By Alfredo Gomez
Frequent and highly publicized incidents of combined sewer overflows into rivers and streams, as well as water main breaks in the largest cities in the U.S., are perhaps the most visible manifestations of the nation’s water infrastructure problem. To begin to address this problem, in spring 2013, the House Appropriations Subcommittee on Interior, Environment, and Related Agencies held hearings on financing options for the nation’s water infrastructure.
In testimony for that hearing, the U.S. Government Accountability Office (GAO), an independent, nonpartisan agency that works for Congress, stated that the nation’s water utilities face the task and costs of upgrading aging and deteriorating infrastructure in both drinking water plants and wastewater treatment systems (See GAO-13-451T). The Environmental Protection Agency (EPA) estimates the costs for upgrading this infrastructure to be in the hundreds of billions of dollars over the next 20 years. Much of the costs will be borne by local communities and utilities and their ratepayers, according to GAO’s testimony. Although, the federal government and states have played a long-time role in assisting local communities and utilities and will likely continue to do so.
GAO’s testimony provided information on options available for financing water and wastewater infrastructure, including EPA’s Clean and Drinking Water State Revolving (SRF) programs, a clean water trust fund, a national infrastructure bank, and public-private partnerships.
EPA’s Clean Water and Drinking Water SRF programs are the largest sources of federal assistance to states and local communities for funding drinking water and wastewater infrastructure. Together, the programs receive more than $2 billion in annual funding and were provided with an additional $6 billion under the American Recovery and Reinvestment Act of 2009. The Clean Water and Drinking Water SRF programs provide funds to states, which in turn create SRFs. States typically use the SRFs to provide low- or no-interest loans for infrastructure upgrades to communities or utilities; repayment of the loans replenishes the funds and provides for loans to future projects.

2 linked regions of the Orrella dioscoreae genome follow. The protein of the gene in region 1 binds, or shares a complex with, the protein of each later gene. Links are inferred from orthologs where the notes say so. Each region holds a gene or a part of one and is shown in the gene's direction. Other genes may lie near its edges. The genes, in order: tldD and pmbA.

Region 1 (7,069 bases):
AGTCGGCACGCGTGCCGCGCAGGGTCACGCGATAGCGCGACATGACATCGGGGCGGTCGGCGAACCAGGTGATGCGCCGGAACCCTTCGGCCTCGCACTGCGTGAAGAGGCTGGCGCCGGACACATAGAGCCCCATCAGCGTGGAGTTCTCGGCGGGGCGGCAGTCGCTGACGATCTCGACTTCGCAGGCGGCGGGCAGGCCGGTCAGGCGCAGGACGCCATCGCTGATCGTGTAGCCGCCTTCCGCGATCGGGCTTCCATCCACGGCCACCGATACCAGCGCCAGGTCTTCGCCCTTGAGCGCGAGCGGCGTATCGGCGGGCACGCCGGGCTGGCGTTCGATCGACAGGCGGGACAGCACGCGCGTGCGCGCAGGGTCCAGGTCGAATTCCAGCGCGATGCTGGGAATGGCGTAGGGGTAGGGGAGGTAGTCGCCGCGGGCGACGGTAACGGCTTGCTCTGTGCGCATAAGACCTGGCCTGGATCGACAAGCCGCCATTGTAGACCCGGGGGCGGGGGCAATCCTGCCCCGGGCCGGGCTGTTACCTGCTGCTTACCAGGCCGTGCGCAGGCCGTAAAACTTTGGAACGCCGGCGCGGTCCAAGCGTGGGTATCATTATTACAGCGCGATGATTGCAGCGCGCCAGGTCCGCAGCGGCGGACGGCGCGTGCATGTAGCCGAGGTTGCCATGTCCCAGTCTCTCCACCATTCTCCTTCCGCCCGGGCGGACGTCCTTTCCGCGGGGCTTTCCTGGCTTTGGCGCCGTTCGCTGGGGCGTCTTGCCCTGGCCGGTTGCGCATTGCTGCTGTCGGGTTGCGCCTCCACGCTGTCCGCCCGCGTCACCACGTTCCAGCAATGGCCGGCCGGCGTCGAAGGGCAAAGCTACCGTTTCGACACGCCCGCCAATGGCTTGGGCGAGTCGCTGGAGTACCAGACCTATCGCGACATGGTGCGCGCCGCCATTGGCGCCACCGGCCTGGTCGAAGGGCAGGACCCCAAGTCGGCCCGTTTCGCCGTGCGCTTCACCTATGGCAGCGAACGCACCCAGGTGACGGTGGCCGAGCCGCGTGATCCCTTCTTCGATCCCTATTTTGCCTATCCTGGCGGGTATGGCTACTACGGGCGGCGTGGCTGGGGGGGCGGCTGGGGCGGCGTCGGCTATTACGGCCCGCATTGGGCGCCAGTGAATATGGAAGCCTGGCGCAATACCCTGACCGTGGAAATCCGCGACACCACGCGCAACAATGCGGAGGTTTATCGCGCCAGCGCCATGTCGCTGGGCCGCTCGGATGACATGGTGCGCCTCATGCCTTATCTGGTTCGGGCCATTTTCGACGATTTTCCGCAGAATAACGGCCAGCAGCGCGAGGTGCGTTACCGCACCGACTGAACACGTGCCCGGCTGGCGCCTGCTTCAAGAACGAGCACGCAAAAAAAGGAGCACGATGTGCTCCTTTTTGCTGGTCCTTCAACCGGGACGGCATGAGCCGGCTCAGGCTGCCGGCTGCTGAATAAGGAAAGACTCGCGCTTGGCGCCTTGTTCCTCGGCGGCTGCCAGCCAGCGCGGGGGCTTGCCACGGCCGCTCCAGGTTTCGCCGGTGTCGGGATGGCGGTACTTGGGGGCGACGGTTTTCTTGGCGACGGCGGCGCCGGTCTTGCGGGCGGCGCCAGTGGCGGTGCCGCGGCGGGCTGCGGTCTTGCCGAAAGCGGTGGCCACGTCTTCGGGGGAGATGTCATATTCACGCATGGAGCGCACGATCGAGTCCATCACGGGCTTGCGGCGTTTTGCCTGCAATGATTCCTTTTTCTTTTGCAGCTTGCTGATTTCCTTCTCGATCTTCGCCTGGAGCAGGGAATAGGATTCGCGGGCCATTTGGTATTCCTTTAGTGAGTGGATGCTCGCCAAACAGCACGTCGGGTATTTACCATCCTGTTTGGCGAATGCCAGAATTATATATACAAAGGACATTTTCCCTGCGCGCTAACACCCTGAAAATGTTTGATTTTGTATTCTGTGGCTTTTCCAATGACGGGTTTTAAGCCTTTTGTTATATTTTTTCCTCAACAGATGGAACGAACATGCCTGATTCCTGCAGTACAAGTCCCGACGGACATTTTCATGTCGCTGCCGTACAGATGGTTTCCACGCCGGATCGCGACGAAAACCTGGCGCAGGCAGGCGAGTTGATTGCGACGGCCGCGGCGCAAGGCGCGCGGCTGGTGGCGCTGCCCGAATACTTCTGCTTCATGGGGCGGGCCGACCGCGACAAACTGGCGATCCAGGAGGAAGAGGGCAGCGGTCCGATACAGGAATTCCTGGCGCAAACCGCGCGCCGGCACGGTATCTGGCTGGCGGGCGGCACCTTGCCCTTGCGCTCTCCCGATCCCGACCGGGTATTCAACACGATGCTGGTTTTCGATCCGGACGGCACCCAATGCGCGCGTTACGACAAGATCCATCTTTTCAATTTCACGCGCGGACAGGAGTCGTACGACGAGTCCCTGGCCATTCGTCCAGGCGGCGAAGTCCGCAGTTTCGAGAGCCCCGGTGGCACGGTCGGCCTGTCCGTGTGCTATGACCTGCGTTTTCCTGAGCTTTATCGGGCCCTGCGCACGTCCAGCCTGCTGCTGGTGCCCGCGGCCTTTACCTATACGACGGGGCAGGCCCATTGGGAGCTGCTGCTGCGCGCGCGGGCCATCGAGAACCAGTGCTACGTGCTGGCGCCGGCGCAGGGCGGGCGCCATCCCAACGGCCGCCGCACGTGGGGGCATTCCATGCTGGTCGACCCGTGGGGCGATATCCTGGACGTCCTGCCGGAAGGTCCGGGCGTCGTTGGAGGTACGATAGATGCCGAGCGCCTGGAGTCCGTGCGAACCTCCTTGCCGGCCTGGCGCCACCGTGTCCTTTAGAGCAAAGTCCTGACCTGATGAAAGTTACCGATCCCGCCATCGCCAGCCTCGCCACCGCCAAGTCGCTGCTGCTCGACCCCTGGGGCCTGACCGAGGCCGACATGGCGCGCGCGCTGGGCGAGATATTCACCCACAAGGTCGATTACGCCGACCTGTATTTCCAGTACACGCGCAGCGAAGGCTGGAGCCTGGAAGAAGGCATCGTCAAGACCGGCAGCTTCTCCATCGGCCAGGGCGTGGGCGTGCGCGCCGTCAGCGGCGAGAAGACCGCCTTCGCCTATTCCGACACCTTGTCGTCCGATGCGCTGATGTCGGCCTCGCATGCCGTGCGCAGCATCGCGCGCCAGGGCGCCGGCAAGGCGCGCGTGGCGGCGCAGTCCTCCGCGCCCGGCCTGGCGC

The Clean Water SRF can be used for projects such as constructing or upgrading secondary or advanced wastewater treatment facilities or constructing new sewers or storm sewers. The Drinking Water SRF can be used to upgrade or replace infrastructure to address violations of drinking water regulations or to replace aging storage facilities, distribution pipelines, treatment facilities, and similar projects related to public health protection.
Three additional financing options have been proposed to help fund future infrastructure needs. These options include: (1) a clean water trust find, (2) a national wastewater infrastructure bank, and (3) public-private partnerships. In its testimony, GAO summarized information on how these approaches apply to wastewater infrastructure, as follows: